can be seen on the wing at different times of the year.
Large numbers of Teal &
Wigeon overwinter on Lochdon, joined by lesser numbers of Goldeneye, Red
breasted Merganser, Shelduck and Mallard. Whooper Swan drop in and stay
only to rest and refuel before flying off again. In winter occasional Goosander
fish in the pool by the bridge to Grasspoint.
The mouth of the loch, from
Grasspoint can be good for Great Northern Diver in winter & occasional
Black throated Diver, Red throated Diver and Little Grebe. Redshank, Greenshank,
Whimbrel, Turnstone, and Bar tailed Godwit on passage in spring and autumn,
Occasional large flocks of Golden Plover & Lapwing in autumn plus Ringed
Plover & Curlew, There are Snipe & Woodcock at most times
of the year.
On the shoreline Common Sandpiper
breed in summer, Rock Pipit, Grey Wagtail also. The scrub around the shores
are good for migrant warblers at the right time of year, Grasshopper Warbler,
Whitethroat, Willow Warbler, Wood Warbler, Blackcap, Whinchat and Cuckoo.
Other resident birds including, Meadow Pipit. Rock Pipit, Stonechat, Song
Thrush, Blackbird, Dunnock, Tree Creeper, Wren and Robin can be seen all
year round. Great Spotted Woodpecker is common and is often seen feeding
at bird tables and on nuts in local gardens. There is a Sandmartin colony
at Gorsten (45 active nest holes in 2002).
Grasspoint will give good
views of local sea birds, Guillemot, Black Guillemot, Fulma, GBB &
LBB Gulls & occasional Gannets, & Kittewake.
Porpoise are often seen in
the Sound of Lorn from a Grasspoint vantage point.
Otters can occasionally seen
at Grasspoint and in the outer loch area.
There is good bed & breakfast
& self catering accommodation available in the immediate vicinity.
Details & information can be found on the "stay here" pages.
Loch na Keal is one of the largest
sea lochs and offers opportunities to see many of Mulls best birds.
In winter through to early spring, Slavonion Grebe, in eclipse & in
summer plumage, Great northern & Red throated Diver, occasional Black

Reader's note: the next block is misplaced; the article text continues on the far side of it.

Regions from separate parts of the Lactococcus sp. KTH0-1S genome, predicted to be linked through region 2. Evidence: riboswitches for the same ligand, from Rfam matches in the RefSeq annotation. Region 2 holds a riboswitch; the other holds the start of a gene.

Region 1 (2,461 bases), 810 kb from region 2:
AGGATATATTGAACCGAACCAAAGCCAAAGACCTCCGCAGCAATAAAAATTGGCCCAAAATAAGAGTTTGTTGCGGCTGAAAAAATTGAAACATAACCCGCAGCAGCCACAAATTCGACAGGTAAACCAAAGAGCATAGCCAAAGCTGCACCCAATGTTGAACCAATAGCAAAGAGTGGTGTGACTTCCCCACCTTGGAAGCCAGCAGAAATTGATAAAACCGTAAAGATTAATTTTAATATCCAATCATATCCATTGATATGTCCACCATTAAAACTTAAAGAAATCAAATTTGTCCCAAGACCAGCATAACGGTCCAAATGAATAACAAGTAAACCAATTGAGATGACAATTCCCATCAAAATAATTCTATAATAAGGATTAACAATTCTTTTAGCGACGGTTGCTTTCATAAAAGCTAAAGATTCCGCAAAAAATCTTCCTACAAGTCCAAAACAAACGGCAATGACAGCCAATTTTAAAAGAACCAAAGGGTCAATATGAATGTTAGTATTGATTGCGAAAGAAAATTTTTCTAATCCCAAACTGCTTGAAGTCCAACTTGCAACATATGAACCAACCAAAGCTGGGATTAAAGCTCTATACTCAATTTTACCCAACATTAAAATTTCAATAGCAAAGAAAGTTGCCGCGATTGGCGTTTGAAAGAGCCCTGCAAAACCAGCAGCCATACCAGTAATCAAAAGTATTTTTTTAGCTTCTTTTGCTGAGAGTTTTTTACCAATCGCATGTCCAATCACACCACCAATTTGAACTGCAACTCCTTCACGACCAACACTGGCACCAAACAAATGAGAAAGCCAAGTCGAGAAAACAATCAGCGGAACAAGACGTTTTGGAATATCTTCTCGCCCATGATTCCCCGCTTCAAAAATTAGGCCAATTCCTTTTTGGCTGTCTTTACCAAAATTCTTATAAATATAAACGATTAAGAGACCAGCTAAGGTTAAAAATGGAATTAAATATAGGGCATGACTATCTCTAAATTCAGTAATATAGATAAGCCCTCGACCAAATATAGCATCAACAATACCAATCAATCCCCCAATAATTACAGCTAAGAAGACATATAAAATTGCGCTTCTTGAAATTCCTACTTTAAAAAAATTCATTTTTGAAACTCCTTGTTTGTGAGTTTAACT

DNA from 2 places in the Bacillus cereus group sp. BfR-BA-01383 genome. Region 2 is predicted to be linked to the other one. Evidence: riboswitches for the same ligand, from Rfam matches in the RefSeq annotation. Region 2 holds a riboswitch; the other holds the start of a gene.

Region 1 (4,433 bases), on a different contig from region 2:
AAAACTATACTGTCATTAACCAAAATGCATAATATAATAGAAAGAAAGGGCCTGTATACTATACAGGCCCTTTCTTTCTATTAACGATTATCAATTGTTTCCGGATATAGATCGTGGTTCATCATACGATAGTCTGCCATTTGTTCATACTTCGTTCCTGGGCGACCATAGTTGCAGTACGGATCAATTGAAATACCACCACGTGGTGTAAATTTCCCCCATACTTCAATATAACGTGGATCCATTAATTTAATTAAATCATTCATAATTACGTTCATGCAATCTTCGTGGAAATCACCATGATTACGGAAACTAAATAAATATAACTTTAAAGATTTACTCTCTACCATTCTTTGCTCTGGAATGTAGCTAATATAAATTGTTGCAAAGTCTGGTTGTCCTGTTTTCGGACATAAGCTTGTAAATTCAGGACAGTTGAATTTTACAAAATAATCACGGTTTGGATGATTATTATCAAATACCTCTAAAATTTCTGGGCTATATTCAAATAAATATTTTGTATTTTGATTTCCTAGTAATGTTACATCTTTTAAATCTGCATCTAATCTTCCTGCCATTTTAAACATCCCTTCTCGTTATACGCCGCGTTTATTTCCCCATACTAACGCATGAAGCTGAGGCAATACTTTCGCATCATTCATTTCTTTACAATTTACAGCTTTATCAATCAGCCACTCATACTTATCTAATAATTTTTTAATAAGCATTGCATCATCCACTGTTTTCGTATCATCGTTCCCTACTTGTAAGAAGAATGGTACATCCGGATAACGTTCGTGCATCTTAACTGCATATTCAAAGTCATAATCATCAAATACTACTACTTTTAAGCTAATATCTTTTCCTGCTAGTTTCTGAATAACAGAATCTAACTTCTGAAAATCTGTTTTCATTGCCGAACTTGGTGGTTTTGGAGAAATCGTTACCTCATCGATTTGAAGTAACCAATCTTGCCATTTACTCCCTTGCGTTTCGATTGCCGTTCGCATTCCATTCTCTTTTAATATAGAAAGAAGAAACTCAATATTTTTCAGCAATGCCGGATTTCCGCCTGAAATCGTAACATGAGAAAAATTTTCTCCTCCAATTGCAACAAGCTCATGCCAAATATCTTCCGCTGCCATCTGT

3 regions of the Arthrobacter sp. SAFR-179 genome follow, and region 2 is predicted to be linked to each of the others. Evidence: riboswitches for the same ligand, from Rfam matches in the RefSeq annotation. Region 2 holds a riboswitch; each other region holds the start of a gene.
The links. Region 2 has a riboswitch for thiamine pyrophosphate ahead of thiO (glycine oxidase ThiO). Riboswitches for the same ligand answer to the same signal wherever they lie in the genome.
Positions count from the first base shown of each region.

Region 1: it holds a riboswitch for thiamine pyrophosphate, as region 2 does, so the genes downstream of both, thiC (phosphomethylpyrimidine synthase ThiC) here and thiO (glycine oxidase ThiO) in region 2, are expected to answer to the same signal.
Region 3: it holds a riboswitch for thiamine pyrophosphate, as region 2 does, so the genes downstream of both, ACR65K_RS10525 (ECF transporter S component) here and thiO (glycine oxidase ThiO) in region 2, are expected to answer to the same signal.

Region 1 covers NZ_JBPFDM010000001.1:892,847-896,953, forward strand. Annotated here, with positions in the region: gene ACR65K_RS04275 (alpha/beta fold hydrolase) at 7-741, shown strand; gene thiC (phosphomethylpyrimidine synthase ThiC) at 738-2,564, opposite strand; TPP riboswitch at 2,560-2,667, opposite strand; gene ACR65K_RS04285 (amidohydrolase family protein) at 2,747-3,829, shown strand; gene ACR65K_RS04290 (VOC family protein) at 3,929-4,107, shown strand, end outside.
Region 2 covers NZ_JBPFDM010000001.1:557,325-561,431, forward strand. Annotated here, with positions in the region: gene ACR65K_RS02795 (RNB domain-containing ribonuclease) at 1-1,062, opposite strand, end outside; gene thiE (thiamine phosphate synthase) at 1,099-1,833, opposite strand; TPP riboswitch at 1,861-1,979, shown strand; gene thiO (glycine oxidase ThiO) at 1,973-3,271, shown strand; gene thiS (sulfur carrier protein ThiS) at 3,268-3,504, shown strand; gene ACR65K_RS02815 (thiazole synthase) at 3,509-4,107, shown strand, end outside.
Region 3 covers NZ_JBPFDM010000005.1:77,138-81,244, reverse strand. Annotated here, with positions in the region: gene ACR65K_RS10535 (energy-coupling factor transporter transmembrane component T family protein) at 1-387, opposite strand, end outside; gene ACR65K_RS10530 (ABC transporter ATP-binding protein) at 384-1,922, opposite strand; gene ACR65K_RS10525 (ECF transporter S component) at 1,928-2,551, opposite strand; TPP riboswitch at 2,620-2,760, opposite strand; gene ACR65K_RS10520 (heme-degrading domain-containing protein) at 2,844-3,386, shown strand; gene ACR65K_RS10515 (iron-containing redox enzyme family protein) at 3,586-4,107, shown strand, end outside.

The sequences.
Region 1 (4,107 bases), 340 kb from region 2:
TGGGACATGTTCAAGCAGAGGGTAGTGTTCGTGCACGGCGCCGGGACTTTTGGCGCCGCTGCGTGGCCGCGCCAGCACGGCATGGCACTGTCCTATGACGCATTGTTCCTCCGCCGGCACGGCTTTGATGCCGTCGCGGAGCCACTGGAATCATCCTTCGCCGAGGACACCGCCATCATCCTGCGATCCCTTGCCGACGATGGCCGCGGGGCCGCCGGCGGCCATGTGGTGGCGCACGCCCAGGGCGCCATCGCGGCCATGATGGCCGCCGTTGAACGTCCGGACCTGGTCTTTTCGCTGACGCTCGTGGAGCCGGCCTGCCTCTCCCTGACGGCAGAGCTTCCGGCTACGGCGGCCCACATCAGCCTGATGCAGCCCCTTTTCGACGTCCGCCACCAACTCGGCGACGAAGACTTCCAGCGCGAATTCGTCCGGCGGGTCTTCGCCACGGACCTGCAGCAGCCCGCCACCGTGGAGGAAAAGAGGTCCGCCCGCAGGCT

throated Diver, Winter ducks are Wigeon, Teal & Goldeneye, plus all
year Red breasted Mergansers, Mallard, Eider & Shelduck. There is always
the chance, after winter storms, of picking up a vagrant or rare bird from
It is always well worth
checking Loch na Keal with your scope for rarities or vagrants..
Sea birds include Gannet,
Fulmar, Kittewake, GBB & LBB Gulls, Common Gull, Guillemot & Black
Regular waders are (in Autumn
and Winter) Greenshank, Redshank, Dunlin & Turnstone, and in Spring
& Summer months, Common Sandpiper, Ringed Plover, Oyster Catcher, (all
year round) also on the shore Rock pipit. In the open areas around the
loch are Meadow Pipit, Tree Pipit & Sky Lark. The scrub areas hold
Stonechat, Whinchat, Whitethroat, Willow and many other warblers in the
Scanning the hills can regularly
produce White tailed Sea Eagles and Golden Eagle, (often flying together)
plus Raven, Kestrel, Sparrow Hawk & Buzzard. Peregrine Falcon
are occasionally seen near the sea cliffs at Griburn area hunting Rock
Dove and Feral Pigeon, and there is always the chance of picking
up a Merlin as it flashes past.
In summer months, a very
rewarding walk along the shore of Loch Ba can produce Red-throated Diver,
Common Sandpiper, Pied & Grey Wagtail, Dipper, Redstart, Wood &
Willow Warbler, Spotted Flycatcher & Tree Creeper. And one again, keep